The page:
A lovely review from the Telegraph of the concert I lit last night at the South Bank Centre.. A privilege to work with Esa-Pekka Salonen..
The Boulez score was also one of the biggest I’ve seen!
Philharmonia Orchestra, Royal Festival Hall ★★★★★
Hearing a composer’s first and second thoughts side by side can be a fascinating and moving experience. Especially when the composer is Pierre Boulez, grand master of French modernism, and the most obsessive reviser in musical history.
The first thoughts on display here were Boulez’s tiny piano pieces from 1945, entitled Notations. As the lights fell in the Festival Hall, a spotlight picked out a grand piano right at the back of the platform, with the spare, intense form of pianist Pierre-Laurent Aimard hunched over it. He flung out the obsessive repeating pattern of the Fourth Notation with terrific coiled energy, at which point the lights rose, to reveal more than a hundred players of the Philharmonia Orchestra seated on the platform. With barely a pause for breath, conductor Esa-Pekka Salonen launched them into the corresponding orchestral Notation Boulez teased from that gnomic piano piece, more than 30 years later.
This was the opening gambit in the third of Aimard’s and Salonen’s concert series “Inspirations”, which puts modernist masterpieces together in intriguing ways. On the face of it, they seem very different, the brusque energy of the blonde Finn contrasted with the dark intensity of the French pianist. But the affinities go deeper than the contrasts. As his performances of five of Boulez’s Notations proved, Aimard can summon a taut rhythmic energy, and Salonen showed a truly French sensitivity to orchestral colour, in his performances of the gorgeously ornate and sumptuous orchestral versions.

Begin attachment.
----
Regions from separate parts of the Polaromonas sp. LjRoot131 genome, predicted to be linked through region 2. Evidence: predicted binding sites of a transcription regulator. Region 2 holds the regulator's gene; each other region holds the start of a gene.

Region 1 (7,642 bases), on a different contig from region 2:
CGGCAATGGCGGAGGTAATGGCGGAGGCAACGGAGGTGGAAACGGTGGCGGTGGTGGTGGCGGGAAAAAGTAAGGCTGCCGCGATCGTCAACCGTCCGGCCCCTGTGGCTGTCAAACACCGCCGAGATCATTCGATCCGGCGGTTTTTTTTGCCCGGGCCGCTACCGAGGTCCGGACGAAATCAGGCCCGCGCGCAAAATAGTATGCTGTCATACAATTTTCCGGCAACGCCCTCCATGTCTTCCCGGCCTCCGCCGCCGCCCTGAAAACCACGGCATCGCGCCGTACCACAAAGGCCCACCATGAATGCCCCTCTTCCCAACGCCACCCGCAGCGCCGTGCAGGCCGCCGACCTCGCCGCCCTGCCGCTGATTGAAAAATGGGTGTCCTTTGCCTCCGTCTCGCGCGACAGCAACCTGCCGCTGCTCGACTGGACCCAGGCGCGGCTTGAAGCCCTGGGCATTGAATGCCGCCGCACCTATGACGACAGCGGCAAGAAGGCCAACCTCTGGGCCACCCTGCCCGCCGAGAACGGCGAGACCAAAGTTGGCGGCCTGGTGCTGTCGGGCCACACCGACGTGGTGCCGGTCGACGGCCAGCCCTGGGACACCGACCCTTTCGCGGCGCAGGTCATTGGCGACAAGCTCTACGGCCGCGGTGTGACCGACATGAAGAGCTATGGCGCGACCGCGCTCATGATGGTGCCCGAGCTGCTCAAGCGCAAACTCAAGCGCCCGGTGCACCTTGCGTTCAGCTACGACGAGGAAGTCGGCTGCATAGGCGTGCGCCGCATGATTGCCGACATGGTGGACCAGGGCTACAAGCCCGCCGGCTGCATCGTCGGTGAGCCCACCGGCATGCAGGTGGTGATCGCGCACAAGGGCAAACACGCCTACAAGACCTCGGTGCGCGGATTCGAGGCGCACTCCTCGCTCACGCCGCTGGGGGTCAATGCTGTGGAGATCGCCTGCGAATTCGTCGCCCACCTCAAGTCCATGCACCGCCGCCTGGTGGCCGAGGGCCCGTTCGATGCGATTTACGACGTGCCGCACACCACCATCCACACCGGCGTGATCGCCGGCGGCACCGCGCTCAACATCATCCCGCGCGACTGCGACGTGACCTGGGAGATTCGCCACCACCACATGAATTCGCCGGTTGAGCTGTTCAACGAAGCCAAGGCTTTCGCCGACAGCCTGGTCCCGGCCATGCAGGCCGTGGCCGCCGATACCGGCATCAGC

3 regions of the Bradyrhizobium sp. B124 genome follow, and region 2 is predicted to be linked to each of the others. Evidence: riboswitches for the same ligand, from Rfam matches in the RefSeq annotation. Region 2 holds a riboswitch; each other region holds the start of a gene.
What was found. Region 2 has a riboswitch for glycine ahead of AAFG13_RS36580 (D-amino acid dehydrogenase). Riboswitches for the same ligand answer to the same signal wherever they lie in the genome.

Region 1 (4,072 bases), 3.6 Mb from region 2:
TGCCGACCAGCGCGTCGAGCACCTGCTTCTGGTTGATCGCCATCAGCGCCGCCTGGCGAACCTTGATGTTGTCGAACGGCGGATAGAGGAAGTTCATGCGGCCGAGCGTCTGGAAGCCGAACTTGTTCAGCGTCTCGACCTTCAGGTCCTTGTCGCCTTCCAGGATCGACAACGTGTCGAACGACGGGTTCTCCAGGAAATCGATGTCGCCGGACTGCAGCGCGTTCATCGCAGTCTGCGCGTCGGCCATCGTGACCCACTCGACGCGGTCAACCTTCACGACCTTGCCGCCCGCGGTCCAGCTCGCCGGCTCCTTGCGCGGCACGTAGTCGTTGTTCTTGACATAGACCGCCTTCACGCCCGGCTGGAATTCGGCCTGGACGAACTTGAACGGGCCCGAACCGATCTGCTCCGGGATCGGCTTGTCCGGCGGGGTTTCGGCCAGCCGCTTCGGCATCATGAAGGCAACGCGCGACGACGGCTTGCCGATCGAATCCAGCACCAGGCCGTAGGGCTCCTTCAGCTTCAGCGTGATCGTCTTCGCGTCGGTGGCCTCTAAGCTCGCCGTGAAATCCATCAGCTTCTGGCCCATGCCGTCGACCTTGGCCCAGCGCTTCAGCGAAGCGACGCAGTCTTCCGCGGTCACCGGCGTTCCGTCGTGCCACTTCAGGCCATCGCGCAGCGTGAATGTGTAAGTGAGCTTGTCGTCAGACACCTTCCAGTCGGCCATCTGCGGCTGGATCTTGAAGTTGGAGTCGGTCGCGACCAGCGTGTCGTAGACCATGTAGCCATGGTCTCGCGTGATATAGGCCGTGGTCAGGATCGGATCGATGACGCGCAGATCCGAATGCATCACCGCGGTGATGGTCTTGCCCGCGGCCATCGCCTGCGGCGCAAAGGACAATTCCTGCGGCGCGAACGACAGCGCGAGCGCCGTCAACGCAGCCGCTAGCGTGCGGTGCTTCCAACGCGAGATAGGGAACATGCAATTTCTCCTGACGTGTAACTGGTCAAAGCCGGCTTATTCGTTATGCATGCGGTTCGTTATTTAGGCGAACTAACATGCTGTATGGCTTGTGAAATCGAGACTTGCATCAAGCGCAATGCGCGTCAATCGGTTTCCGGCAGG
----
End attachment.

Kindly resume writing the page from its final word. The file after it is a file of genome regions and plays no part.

As if that weren’t fascination enough for one evening, the survey of Boulez was interrupted by glances back to the composer who influenced him perhaps more than any other: Claude Debussy. It was startling to hear the tangled weave of Notations IV dissolve without a pause into the dewy purity of Debussy’s Images, and it made vividly clear how much the later composer owed to the earlier one.
The second half of the concert tried a different gambit: comparing early and late Debussy. Aimard was the soloist in his rarely heard Fantasie for piano and orchestra, which is certainly no masterpiece, but in Aimard’s super-sensitive performance it almost seemed like one. Finally came Debussy’s La Mer. Salonen made the transitions linger deliciously in a way which could have seemed self-indulgent, had his overall command of the form not been so taut. In all it was a marvel. If only every orchestral concert were as imaginatively conceived and beautifully executed as this one. IH